There are 25 numbers, including an opening instrumental. Several songs from the show were filmed by Swedish TV. The set includes a rare solo piano performance by Agnetha Fältskog of her song, "I'm Still Alive," which never was included on any album and thus is released here for the first time. Fältskog had a number one song in Sweden at age 18 and issued four solo albums between 1968 and 1971. During the taping of a Swedish TV special in May 1969, she met Björn Ulvaeus, and they married in 1971, a year before they formed ABBA with Benny Andersson and Anni-Frid Lyngstad. From 1974 through 1982, ABBA was one of the most commercially successful bands in the world, so this concert captures the group midway through its run.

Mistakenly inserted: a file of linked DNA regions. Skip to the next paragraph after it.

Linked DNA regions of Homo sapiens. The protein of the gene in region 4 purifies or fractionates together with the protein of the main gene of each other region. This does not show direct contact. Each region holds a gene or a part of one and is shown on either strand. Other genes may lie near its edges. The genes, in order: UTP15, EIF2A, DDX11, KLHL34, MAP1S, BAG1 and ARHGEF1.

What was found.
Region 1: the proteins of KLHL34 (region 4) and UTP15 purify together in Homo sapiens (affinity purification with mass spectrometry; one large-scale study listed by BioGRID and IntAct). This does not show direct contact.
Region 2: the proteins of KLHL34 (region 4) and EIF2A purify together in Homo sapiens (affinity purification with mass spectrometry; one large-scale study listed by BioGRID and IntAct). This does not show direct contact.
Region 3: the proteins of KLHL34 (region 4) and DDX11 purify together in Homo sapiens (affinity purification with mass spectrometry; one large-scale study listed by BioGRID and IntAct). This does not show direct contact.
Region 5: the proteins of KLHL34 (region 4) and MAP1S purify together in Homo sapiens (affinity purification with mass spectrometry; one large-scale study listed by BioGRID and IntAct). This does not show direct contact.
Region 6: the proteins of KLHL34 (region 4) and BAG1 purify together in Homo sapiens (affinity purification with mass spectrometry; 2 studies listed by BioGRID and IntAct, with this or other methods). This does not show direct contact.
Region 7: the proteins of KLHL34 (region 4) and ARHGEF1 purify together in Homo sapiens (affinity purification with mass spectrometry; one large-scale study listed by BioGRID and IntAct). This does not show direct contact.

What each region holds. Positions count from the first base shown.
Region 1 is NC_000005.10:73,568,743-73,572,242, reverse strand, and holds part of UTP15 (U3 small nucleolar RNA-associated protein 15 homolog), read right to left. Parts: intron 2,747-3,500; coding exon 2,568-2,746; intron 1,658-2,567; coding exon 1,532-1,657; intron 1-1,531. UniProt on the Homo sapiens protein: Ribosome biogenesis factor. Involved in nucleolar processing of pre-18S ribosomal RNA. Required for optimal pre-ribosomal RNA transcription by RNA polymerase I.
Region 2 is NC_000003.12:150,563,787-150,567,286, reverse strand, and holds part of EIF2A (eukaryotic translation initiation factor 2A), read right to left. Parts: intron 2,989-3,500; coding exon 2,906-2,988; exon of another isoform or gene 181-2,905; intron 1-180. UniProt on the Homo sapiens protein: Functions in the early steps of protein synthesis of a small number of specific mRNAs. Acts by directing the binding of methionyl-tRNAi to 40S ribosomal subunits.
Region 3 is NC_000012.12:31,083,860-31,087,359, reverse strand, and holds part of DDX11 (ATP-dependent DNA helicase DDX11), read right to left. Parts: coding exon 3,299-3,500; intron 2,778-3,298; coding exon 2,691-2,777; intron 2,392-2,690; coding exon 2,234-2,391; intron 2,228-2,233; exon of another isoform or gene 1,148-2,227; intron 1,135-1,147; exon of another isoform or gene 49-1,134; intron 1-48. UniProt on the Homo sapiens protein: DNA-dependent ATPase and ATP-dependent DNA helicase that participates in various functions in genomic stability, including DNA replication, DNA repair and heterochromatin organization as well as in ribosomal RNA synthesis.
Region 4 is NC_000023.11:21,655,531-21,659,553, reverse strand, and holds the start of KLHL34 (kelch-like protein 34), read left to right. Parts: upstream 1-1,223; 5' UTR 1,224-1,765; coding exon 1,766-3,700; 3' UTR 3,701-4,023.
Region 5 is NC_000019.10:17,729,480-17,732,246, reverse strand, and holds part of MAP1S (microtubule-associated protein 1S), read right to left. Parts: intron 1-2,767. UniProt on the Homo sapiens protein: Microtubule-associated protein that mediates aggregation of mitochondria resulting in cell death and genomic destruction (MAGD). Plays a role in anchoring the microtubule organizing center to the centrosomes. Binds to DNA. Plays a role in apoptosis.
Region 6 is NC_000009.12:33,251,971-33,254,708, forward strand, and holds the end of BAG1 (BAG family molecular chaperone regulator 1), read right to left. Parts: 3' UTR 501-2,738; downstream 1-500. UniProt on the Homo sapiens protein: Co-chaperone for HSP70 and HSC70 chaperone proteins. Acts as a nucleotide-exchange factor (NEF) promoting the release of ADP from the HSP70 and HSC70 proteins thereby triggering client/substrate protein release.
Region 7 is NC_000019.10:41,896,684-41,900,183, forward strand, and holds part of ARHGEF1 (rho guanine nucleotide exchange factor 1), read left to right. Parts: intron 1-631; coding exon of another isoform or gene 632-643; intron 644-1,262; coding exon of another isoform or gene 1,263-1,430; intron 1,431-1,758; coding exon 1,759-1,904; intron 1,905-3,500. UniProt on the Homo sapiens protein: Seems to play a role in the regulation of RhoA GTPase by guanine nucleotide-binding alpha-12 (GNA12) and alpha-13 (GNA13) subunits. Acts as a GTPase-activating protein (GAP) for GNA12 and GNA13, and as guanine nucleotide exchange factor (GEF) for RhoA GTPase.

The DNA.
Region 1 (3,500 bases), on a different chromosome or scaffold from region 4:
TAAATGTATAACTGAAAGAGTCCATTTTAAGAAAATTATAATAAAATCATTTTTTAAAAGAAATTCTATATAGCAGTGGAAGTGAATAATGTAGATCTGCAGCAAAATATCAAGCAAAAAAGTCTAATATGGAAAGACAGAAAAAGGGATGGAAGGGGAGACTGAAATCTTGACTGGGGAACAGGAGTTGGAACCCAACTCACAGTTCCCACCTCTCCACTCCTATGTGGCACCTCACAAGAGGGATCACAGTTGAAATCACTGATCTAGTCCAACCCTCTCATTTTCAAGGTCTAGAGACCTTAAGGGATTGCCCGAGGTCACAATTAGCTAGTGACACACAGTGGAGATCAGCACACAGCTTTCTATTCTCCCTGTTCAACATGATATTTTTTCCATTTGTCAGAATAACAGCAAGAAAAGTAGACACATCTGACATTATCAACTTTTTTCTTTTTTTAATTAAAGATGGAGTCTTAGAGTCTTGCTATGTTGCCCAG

The band's sixth album, "Voulez-Vous" had been released in April 1979 and the show includes the title track, "Does Your Mother Know" and "Chicquitita." There also are the hits "Knowing Me, Knowing You," "Money, Money, Money," "Gimme! Gimme! Gimme! (A Man After Midnight)," "SOS," "Fernando," "The Name of the Game," "Dancing Queen" and "Waterloo." According to the liner notes, the concert was attended by Jimmy Page of Led Zeppelin, Justin Hayward of the Moody Blues, Joe Strummer of The Clash and Ian Drury of The Blockheads, who all sat together to the right of the stage.

Polar Music, by the way, was the name of the state-of-the-art studio that the band created out of a vacant cinema in Stockholm in 1978. Genesis' "Duke" and Led Zeppelin's "In Through the Out Door" were recorded there.